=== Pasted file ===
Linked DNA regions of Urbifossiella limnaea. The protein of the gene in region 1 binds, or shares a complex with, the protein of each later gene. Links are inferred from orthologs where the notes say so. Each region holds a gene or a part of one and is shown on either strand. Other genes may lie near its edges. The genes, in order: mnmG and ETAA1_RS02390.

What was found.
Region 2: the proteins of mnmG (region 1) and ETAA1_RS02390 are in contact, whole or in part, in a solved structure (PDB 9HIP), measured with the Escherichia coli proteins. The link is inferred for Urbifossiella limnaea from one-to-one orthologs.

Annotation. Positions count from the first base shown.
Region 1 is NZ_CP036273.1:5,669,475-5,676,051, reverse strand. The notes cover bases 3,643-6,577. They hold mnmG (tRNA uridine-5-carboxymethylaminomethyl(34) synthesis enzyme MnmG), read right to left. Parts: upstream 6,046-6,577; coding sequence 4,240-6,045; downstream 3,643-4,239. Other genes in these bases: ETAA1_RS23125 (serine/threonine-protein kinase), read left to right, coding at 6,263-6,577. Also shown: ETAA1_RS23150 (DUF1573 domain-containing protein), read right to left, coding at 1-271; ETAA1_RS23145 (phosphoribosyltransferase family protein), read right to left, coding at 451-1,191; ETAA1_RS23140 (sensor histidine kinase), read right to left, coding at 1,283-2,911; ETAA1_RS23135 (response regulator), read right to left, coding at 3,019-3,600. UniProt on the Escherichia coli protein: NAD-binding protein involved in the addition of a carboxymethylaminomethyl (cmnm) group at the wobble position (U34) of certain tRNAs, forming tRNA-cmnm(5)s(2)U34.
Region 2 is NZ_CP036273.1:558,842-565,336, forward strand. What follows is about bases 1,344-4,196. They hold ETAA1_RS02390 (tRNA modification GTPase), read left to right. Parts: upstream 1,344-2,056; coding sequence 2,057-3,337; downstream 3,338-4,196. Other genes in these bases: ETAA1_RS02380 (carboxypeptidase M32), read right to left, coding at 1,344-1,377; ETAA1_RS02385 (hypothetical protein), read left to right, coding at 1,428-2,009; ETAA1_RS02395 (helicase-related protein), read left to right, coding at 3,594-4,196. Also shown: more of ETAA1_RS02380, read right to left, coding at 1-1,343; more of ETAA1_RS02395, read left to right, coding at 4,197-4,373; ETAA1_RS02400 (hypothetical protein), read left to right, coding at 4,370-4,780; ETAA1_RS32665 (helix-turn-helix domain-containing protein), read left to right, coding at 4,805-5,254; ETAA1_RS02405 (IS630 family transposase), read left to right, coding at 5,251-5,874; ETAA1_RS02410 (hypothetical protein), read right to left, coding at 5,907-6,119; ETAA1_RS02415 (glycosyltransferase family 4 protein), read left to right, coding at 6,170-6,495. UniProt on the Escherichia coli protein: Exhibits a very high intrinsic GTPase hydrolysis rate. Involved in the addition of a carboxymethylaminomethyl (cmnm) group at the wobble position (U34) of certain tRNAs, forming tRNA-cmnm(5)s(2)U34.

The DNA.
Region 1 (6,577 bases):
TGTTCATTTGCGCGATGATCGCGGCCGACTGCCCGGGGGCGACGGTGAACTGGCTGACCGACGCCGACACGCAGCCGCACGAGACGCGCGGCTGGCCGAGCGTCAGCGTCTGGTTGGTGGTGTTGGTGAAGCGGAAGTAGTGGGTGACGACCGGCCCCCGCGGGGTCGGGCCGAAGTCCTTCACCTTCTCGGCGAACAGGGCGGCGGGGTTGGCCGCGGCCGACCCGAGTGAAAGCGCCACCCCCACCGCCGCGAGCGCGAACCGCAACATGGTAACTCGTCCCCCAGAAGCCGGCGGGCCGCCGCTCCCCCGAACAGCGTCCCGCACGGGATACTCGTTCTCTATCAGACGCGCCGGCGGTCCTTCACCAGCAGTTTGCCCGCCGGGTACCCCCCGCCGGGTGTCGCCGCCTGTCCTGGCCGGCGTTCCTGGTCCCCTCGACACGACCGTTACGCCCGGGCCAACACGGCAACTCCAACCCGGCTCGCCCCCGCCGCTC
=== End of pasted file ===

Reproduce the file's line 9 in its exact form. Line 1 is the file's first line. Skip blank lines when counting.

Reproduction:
TGTTCATTTGCGCGATGATCGCGGCCGACTGCCCGGGGGCGACGGTGAACTGGCTGACCGACGCCGACACGCAGCCGCACGAGACGCGCGGCTGGCCGAGCGTCAGCGTCTGGTTGGTGGTGTTGGTGAAGCGGAAGTAGTGGGTGACGACCGGCCCCCGCGGGGTCGGGCCGAAGTCCTTCACCTTCTCGGCGAACAGGGCGGCGGGGTTGGCCGCGGCCGACCCGAGTGAAAGCGCCACCCCCACCGCCGCGAGCGCGAACCGCAACATGGTAACTCGTCCCCCAGAAGCCGGCGGGCCGCCGCTCCCCCGAACAGCGTCCCGCACGGGATACTCGTTCTCTATCAGACGCGCCGGCGGTCCTTCACCAGCAGTTTGCCCGCCGGGTACCCCCCGCCGGGTGTCGCCGCCTGTCCTGGCCGGCGTTCCTGGTCCCCTCGACACGACCGTTACGCCCGGGCCAACACGGCAACTCCAACCCGGCTCGCCCCCGCCGCTC